New treatment hopes to provide relief for 50 million Americans suffering from tinnitus
Tinnitus is a problem that plagues up to 15% of the American population. It's a constant ringing in the ears without a cure.
The American Tinnitus Association says hearing loss induced by loud noises or age is a frequent factor but trauma, ear canal blockages, and even taking some prescription medications can cause the ringing, a ringing for which there is no cure.
"I tried masking, including have to have a fan on when I went to sleep or having a machine that makes sounds like the sound of rain," said Nick Stein who suffers from tinnitus.
Nick Stein says he's tried just about everything to relieve the ringing in his ears. His doctors suggested he try the Levo System.
Dr. Yu-Tung Wong of Cedars-Sinai Medical Center says recently the FDA cleared therapy trains the brain to ignore the ringing.
"It's very difficult to say you are going to be able to make the sound disappear completely, what you're trying to do with most tinnitus therapies is to make the sound more tolerable," said Dr. Yu-Tung Wong.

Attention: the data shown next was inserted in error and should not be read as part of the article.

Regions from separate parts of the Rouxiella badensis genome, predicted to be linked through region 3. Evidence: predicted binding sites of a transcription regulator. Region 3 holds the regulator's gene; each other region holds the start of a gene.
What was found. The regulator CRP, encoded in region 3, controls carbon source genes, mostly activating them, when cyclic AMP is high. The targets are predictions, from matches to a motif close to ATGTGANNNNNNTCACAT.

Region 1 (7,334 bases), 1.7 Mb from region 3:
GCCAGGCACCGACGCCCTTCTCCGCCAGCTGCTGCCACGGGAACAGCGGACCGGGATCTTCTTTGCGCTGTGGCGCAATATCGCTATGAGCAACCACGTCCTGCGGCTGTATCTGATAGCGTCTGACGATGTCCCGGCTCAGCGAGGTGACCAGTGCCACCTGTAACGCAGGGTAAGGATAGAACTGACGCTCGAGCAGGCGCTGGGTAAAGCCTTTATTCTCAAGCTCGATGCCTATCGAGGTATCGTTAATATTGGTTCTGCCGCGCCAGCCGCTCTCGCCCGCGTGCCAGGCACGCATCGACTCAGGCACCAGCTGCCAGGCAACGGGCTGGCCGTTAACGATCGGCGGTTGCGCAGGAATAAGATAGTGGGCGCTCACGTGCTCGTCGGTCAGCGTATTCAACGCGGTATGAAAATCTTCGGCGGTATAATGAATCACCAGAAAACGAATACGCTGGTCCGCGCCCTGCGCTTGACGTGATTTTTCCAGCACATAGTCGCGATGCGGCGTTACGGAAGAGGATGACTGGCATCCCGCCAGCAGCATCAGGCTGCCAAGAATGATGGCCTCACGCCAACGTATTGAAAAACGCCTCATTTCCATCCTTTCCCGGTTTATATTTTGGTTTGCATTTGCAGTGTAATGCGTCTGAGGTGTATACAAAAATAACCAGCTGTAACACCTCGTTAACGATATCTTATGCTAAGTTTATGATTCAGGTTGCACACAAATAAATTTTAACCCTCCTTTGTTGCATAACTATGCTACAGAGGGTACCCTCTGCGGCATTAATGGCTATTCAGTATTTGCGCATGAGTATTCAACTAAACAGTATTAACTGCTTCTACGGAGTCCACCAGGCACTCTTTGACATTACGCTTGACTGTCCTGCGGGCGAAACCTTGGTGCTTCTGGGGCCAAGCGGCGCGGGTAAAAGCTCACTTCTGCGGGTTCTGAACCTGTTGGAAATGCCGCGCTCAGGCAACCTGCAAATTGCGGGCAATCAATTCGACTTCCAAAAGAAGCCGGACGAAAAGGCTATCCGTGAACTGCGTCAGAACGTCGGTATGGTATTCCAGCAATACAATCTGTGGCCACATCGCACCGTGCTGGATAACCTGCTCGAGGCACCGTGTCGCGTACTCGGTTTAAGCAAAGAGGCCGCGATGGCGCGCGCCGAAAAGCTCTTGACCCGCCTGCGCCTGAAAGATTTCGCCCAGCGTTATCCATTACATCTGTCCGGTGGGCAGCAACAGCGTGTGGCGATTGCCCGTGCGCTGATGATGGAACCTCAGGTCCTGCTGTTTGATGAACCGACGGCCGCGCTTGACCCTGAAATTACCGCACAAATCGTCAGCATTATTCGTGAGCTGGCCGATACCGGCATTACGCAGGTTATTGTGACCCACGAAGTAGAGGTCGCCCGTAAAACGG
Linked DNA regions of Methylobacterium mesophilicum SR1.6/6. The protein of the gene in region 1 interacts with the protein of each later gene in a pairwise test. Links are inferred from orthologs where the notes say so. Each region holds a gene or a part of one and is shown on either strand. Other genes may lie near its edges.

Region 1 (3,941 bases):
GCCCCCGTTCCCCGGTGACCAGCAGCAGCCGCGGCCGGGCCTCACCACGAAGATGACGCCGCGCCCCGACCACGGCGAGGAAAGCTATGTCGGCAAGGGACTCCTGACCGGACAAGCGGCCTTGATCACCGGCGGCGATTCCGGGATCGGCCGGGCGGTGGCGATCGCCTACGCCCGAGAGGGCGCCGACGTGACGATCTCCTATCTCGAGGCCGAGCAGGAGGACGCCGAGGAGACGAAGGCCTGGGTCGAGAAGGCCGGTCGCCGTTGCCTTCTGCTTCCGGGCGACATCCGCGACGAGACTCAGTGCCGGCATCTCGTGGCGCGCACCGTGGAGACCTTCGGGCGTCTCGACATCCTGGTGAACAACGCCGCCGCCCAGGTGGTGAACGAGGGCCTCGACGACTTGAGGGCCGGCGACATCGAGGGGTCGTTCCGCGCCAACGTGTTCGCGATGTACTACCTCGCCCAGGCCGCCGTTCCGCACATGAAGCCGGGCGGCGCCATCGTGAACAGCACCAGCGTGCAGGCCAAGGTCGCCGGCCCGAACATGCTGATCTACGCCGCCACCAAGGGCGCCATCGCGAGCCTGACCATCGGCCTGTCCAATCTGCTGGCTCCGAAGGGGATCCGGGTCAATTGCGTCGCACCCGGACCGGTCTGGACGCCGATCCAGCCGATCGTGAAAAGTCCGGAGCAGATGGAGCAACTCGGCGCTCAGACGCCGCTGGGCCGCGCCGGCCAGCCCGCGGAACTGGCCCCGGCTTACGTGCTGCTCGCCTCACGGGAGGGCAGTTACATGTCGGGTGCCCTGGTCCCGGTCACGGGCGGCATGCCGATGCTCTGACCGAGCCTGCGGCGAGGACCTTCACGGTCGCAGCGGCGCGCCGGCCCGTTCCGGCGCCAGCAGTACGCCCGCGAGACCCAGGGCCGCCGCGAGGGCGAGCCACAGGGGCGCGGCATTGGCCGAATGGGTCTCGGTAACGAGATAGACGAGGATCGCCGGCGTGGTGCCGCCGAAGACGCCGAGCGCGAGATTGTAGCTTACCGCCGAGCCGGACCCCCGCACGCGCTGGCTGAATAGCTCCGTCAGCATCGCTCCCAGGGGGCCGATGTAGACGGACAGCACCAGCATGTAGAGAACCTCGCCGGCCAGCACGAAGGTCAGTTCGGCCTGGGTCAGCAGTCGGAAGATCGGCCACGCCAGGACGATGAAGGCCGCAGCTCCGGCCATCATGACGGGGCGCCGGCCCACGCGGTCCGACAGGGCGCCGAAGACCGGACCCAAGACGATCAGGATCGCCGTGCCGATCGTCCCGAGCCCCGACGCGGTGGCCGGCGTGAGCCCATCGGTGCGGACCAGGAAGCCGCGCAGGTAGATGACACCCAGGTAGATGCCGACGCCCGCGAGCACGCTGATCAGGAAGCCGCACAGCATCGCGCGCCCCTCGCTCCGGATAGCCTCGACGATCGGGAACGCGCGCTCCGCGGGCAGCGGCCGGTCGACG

The technology mimics the sound of a patient's tinnitus. The patient then listens to the sound on an iPod while sleeping for 90 nights nonstop. The brain becomes more accustomed to the sound over that time.
"At night time when you're sleeping, your brain is more plastic, it's more receptive to these kinds of changes," said Dr. Yu-Tung Wong.
Nick believes the sound of his ringing has been reduced by 50%. "My mood has improved, my focus has improved," Stein said.
He says he's grateful he can now go for days and hardly notice his tinnitus.